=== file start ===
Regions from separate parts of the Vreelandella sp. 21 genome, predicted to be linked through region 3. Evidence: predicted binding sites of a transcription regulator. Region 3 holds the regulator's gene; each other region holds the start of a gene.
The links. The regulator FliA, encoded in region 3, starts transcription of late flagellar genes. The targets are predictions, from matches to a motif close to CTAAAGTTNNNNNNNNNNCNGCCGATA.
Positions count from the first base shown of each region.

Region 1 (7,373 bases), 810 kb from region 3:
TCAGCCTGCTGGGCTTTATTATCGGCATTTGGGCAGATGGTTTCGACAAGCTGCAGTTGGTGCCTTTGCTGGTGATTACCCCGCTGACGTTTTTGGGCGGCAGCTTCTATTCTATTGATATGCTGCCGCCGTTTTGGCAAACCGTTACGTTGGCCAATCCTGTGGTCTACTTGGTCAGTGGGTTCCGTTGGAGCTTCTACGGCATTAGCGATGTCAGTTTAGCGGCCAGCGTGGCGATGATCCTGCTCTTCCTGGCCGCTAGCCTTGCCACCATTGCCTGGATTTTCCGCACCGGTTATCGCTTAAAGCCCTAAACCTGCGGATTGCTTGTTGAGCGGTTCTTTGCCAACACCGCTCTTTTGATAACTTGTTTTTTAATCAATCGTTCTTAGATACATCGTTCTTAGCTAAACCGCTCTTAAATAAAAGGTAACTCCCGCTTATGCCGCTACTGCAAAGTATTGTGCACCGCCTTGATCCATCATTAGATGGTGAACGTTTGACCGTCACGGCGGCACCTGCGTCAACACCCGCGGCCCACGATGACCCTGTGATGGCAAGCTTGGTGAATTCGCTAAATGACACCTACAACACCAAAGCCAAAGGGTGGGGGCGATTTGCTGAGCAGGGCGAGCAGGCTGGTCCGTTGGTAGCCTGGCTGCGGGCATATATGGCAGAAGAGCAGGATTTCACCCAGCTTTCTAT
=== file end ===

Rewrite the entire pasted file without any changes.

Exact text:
Regions from separate parts of the Vreelandella sp. 21 genome, predicted to be linked through region 3. Evidence: predicted binding sites of a transcription regulator. Region 3 holds the regulator's gene; each other region holds the start of a gene.
The links. The regulator FliA, encoded in region 3, starts transcription of late flagellar genes. The targets are predictions, from matches to a motif close to CTAAAGTTNNNNNNNNNNCNGCCGATA.
Positions count from the first base shown of each region.

Region 1 (7,373 bases), 810 kb from region 3:
TCAGCCTGCTGGGCTTTATTATCGGCATTTGGGCAGATGGTTTCGACAAGCTGCAGTTGGTGCCTTTGCTGGTGATTACCCCGCTGACGTTTTTGGGCGGCAGCTTCTATTCTATTGATATGCTGCCGCCGTTTTGGCAAACCGTTACGTTGGCCAATCCTGTGGTCTACTTGGTCAGTGGGTTCCGTTGGAGCTTCTACGGCATTAGCGATGTCAGTTTAGCGGCCAGCGTGGCGATGATCCTGCTCTTCCTGGCCGCTAGCCTTGCCACCATTGCCTGGATTTTCCGCACCGGTTATCGCTTAAAGCCCTAAACCTGCGGATTGCTTGTTGAGCGGTTCTTTGCCAACACCGCTCTTTTGATAACTTGTTTTTTAATCAATCGTTCTTAGATACATCGTTCTTAGCTAAACCGCTCTTAAATAAAAGGTAACTCCCGCTTATGCCGCTACTGCAAAGTATTGTGCACCGCCTTGATCCATCATTAGATGGTGAACGTTTGACCGTCACGGCGGCACCTGCGTCAACACCCGCGGCCCACGATGACCCTGTGATGGCAAGCTTGGTGAATTCGCTAAATGACACCTACAACACCAAAGCCAAAGGGTGGGGGCGATTTGCTGAGCAGGGCGAGCAGGCTGGTCCGTTGGTAGCCTGGCTGCGGGCATATATGGCAGAAGAGCAGGATTTCACCCAGCTTTCTAT